Establish a Nest Box Trail for Bluebirds
Establishing a trail of nest boxes for Eastern Bluebirds is a worthy and very rewarding experience. A nest box trail for bluebirds does not need to have a walking path or designation for foot traffic. It is simply a series of nest boxes that provides a safe place for cavity-nesting bluebirds to lay eggs and raise their young. In fact, cavity-nesters, and bluebirds in particular, have become dependent on humans to provide boxes for nesting due to destruction of their natural habitat. As more land is cleared and developed a decrease in natural habitat makes it more difficult for bluebirds to find naturally occurring cavities such as hollow trees, snags and holes in wooden fence posts. Creating a nest box trail and monitoring the conditions helps ensure the survival of bluebirds in the United States.
Requirements for Bluebird Nest Box
- Made of unpainted wood, such as cedar
- 4" x 4" square floor dimensions
- 1.5" round opening for entrance
- Flat roof to provide a place for the birds to land
- NO perches should be on a box for bluebirds (perches enable other unwanted species to access the birdhouse, possibly killing the bluebirds)
- A hinged opening for cleaning box when birds have fledged
- Grooves on INSIDE wall of opening entrance to allow fledglings to access opening
- Mounted on a steel pole about 5-6 ' high to deter predators, or wood post if your ground won't support a metal pole
If you have been successful at hosting a bluebird family in a nest box already, and you have a few acres of land available for use, it is possible to put up several boxes and establish a trail of nest boxes. Usually the male bluebirds establish territories made up of one or more acres, so a large plot of land is best. If the nest boxes are any closer than about 100 yards apart they may not be used, or could cause territorial rivalries. However, not everyone owns large amounts of property, so consider whether your area has a walking trail or green belt with open woodlands, fence-rows, golf courses, cemeteries or parks. Your neighborhood association or school may be willing to let you establish a trail of nest boxes on common property in your neighborhood. In turn, your trail could generate knowledge and friendship from other birders, or even spark an interest in nature and birds for other neighbors. The more interest people have in our natural world, the more they practice conservation to preserve it. Another idea is to involve several cooperative neighbors if you are in a suburban area, by placing the trail in side or connecting yards that are accessible, if you have their permission, of course. As long as the nest boxes on your trail are being monitored regularly, and the boxes are made specifically for bluebirds with the correct requirements, your bluebird trail should be successful.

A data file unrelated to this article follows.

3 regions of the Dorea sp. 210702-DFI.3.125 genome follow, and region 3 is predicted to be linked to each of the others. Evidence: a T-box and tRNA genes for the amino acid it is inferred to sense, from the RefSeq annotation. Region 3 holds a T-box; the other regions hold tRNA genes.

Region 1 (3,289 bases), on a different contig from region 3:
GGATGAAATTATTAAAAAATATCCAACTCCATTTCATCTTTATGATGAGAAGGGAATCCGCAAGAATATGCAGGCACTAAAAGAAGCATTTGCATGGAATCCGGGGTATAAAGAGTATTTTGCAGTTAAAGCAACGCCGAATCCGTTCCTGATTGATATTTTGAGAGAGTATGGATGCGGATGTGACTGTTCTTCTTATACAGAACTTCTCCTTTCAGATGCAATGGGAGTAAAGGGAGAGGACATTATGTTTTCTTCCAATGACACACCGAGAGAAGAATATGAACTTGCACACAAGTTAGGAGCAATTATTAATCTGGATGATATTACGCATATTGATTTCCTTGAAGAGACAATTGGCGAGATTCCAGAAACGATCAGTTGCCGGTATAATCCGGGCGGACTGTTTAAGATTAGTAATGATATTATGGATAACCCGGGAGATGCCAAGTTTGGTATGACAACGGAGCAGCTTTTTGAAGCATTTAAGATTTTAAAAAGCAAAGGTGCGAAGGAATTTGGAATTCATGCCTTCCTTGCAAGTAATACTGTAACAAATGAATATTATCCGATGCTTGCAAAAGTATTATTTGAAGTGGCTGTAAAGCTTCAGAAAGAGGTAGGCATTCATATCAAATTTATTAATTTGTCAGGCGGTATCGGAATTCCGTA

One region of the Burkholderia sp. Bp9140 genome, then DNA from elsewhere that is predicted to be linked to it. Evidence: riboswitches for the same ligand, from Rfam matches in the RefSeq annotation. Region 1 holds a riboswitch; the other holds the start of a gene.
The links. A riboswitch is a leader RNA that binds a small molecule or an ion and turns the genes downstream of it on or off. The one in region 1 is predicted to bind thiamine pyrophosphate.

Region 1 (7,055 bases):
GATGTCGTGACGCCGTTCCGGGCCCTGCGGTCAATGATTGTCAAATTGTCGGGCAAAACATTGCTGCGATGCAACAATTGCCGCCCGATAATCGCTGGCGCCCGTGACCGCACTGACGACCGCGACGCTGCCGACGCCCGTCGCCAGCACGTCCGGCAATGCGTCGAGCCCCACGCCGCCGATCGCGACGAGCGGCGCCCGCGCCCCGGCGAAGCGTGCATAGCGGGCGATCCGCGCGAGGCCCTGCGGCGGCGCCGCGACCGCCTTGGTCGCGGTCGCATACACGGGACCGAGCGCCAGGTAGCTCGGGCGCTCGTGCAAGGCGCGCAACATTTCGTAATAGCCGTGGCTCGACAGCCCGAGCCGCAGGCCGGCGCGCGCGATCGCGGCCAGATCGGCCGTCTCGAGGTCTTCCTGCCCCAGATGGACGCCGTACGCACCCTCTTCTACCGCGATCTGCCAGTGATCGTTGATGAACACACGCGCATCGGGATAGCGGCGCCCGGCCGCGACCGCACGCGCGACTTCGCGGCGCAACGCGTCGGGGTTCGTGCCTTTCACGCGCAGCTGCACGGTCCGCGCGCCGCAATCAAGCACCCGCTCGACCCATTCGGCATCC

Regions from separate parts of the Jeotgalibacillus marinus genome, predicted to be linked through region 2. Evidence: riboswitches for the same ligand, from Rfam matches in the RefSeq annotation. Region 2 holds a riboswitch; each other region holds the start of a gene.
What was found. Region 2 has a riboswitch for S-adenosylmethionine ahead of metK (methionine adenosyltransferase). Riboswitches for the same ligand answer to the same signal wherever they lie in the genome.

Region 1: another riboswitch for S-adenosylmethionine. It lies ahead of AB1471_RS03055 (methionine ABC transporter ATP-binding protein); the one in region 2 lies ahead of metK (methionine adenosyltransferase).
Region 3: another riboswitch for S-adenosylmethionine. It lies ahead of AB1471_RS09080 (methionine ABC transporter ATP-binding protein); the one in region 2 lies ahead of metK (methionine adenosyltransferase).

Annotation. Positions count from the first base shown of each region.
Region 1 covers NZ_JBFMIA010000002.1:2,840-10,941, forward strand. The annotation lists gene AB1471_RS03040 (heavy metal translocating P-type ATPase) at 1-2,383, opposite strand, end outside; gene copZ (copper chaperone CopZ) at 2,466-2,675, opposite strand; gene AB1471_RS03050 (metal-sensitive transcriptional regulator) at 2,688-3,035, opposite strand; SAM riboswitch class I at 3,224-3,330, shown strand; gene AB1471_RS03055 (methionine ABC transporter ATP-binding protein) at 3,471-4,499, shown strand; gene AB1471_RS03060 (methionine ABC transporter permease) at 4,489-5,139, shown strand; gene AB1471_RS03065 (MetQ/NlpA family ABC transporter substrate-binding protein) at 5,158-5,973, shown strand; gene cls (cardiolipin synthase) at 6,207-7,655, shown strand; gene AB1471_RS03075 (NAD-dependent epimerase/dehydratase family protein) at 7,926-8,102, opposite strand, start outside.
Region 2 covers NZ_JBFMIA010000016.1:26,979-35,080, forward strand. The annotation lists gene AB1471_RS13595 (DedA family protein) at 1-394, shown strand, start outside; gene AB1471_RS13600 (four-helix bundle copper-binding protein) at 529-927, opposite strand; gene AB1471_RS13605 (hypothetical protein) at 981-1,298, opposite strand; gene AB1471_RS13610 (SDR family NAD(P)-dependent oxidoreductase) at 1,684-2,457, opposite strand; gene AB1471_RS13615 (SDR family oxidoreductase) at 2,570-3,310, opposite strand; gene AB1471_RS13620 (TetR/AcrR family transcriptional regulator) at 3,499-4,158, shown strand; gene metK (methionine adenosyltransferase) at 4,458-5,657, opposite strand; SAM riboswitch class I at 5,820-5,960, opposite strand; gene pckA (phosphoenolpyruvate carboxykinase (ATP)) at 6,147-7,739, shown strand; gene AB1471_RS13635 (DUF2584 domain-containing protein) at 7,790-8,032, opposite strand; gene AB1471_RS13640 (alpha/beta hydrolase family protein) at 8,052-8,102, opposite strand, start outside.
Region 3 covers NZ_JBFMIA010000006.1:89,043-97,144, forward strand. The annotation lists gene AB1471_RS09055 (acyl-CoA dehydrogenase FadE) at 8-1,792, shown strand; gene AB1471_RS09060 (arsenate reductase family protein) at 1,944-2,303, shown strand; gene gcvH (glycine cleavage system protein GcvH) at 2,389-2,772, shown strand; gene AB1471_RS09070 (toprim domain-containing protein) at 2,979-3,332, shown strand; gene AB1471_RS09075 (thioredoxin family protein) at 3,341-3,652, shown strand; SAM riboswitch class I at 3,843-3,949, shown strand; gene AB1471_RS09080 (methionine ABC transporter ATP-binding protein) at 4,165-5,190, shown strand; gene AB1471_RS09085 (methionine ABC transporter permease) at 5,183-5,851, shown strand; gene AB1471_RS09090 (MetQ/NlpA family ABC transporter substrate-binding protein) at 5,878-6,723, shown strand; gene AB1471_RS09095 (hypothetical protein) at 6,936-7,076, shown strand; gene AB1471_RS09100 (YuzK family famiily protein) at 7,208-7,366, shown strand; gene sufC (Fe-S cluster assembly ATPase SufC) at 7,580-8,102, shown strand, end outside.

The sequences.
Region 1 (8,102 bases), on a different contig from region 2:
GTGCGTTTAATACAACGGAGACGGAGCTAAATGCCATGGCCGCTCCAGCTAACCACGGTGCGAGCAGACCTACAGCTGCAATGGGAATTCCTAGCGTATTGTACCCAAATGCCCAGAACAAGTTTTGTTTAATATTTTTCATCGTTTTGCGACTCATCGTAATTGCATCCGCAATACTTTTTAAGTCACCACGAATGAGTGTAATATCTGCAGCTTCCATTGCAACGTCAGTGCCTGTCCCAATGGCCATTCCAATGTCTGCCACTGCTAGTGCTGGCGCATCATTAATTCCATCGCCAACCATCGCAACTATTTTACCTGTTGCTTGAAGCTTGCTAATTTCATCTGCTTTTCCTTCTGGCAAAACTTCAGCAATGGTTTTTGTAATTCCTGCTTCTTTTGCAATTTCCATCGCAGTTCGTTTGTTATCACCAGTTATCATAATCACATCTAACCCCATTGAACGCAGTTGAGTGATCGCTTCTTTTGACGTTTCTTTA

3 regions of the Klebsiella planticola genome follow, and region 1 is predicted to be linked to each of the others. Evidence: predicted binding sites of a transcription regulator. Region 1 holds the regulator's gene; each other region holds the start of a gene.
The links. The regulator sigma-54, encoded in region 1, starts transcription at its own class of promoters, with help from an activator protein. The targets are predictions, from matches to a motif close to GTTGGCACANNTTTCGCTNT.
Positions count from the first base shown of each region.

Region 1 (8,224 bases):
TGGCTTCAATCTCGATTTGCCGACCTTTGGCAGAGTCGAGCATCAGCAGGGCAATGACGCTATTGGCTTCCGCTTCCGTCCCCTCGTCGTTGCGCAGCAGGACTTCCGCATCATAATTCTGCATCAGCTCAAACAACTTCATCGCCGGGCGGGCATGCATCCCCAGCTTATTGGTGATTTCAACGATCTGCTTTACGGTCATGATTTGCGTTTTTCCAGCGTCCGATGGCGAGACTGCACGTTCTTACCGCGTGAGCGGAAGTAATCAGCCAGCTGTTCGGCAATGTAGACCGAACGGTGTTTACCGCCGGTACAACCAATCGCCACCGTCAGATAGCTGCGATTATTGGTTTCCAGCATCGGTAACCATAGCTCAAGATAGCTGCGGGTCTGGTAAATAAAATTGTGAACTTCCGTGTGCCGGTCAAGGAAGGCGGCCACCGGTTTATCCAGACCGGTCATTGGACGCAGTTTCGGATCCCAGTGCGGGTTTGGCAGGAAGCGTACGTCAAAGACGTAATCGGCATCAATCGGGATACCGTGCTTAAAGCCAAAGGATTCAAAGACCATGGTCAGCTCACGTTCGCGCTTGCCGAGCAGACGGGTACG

Location, location, location
To begin planning your trail, decide how much property you have access to and the best location for the boxes. My bluebird trail currently has four nest boxes. I have access to about seven acres with three nest boxes on my property and one nest box on my neighbors' five acre property. This allows the bluebirds plenty of open territory, but the boxes are close enough to monitor easily. On the other hand, do not place your nest boxes too close to heavy brush and trees, as this attracts wrens, who will compete with the bluebirds for the box. By placing the boxes at least 100 feet from thick shrubs, the wrens will be less likely to take over the nest box trail you are trying to establish for bluebirds, who need help with manmade habitats to give them safe places to nest.
Weather and Climate Considerations